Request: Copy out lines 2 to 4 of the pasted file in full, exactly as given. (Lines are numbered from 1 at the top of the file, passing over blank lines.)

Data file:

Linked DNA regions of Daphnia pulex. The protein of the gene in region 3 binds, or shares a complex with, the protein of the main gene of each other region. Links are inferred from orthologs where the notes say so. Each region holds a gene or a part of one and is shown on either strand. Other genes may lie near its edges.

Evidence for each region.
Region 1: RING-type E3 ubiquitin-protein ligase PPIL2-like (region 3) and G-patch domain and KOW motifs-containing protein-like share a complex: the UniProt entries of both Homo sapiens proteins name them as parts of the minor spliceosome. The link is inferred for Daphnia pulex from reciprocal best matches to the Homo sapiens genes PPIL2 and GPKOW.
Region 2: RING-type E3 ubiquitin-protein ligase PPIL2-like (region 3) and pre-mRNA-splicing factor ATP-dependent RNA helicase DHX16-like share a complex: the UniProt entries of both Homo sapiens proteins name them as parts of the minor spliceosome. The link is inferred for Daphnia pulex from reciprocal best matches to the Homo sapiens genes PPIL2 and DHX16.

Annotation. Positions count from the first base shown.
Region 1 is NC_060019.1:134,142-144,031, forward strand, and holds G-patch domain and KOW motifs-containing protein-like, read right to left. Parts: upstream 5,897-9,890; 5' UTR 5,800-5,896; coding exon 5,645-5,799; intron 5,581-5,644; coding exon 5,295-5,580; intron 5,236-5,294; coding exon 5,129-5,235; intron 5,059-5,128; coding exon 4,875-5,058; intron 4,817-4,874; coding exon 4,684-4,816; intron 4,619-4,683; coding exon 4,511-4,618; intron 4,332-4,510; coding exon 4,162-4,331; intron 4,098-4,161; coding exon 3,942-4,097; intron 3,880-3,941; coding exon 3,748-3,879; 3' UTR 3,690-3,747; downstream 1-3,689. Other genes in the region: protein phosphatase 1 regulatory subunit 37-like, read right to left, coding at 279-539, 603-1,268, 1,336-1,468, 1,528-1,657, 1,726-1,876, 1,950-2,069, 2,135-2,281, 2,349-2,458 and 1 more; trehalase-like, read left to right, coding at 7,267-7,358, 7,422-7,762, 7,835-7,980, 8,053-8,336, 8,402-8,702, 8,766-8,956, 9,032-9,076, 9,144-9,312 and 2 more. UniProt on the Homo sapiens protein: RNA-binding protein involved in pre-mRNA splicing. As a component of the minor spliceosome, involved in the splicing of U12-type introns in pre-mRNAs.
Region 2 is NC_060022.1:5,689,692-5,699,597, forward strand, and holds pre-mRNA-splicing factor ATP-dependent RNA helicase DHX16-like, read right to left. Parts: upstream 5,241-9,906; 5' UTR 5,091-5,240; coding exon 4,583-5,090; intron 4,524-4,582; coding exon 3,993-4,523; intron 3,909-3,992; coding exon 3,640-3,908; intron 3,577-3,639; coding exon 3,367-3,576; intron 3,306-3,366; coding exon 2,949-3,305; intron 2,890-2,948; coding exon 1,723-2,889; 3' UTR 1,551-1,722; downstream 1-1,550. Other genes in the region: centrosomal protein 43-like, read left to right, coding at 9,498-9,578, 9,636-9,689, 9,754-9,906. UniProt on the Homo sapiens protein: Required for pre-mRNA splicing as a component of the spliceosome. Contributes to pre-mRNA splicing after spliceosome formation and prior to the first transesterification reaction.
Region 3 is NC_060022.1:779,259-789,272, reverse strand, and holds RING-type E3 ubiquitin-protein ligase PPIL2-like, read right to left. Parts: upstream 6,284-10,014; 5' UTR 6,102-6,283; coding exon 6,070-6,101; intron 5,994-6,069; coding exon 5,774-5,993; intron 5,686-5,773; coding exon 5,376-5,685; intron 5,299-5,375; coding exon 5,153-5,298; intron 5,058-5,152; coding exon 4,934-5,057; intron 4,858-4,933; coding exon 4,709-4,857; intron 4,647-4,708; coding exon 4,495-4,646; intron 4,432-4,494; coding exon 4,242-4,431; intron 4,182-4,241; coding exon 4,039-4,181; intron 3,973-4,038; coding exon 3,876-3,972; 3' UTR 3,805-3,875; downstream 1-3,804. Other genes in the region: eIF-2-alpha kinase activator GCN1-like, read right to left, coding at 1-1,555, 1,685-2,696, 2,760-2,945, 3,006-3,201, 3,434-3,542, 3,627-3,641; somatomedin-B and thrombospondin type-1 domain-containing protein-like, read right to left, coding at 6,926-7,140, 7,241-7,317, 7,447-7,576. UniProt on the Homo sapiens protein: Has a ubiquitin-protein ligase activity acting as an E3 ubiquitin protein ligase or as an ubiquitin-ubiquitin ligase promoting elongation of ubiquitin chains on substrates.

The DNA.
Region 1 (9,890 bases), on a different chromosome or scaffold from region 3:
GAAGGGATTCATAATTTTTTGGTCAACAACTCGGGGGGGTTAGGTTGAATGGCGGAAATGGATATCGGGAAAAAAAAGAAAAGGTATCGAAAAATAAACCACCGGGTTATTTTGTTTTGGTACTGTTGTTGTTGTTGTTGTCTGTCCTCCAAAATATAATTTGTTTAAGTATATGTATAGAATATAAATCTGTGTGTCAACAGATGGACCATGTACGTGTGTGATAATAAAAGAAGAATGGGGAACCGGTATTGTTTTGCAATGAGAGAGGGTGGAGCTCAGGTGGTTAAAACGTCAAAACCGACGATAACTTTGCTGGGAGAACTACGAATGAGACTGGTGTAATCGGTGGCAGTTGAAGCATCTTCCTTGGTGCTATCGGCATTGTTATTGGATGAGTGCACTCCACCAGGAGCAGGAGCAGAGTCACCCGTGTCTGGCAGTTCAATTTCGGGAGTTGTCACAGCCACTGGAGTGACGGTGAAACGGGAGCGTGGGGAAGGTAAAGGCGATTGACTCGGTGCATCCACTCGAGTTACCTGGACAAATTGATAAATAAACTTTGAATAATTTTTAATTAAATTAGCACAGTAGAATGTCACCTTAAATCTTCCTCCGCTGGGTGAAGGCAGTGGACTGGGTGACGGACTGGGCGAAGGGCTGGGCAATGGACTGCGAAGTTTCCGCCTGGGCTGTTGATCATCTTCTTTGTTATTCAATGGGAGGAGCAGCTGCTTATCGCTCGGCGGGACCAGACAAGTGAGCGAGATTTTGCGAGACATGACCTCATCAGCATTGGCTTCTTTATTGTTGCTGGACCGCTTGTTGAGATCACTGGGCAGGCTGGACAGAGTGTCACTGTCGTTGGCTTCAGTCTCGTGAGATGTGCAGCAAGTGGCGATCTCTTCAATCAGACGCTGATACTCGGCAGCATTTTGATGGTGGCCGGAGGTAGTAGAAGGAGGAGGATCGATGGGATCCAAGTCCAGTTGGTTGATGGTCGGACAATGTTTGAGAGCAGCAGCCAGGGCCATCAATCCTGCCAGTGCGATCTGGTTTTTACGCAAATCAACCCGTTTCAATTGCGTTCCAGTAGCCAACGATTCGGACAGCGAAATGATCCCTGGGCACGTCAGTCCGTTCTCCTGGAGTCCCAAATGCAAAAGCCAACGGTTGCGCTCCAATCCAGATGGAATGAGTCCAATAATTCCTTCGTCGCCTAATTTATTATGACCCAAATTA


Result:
Evidence for each region.
Region 1: RING-type E3 ubiquitin-protein ligase PPIL2-like (region 3) and G-patch domain and KOW motifs-containing protein-like share a complex: the UniProt entries of both Homo sapiens proteins name them as parts of the minor spliceosome. The link is inferred for Daphnia pulex from reciprocal best matches to the Homo sapiens genes PPIL2 and GPKOW.
Region 2: RING-type E3 ubiquitin-protein ligase PPIL2-like (region 3) and pre-mRNA-splicing factor ATP-dependent RNA helicase DHX16-like share a complex: the UniProt entries of both Homo sapiens proteins name them as parts of the minor spliceosome. The link is inferred for Daphnia pulex from reciprocal best matches to the Homo sapiens genes PPIL2 and DHX16.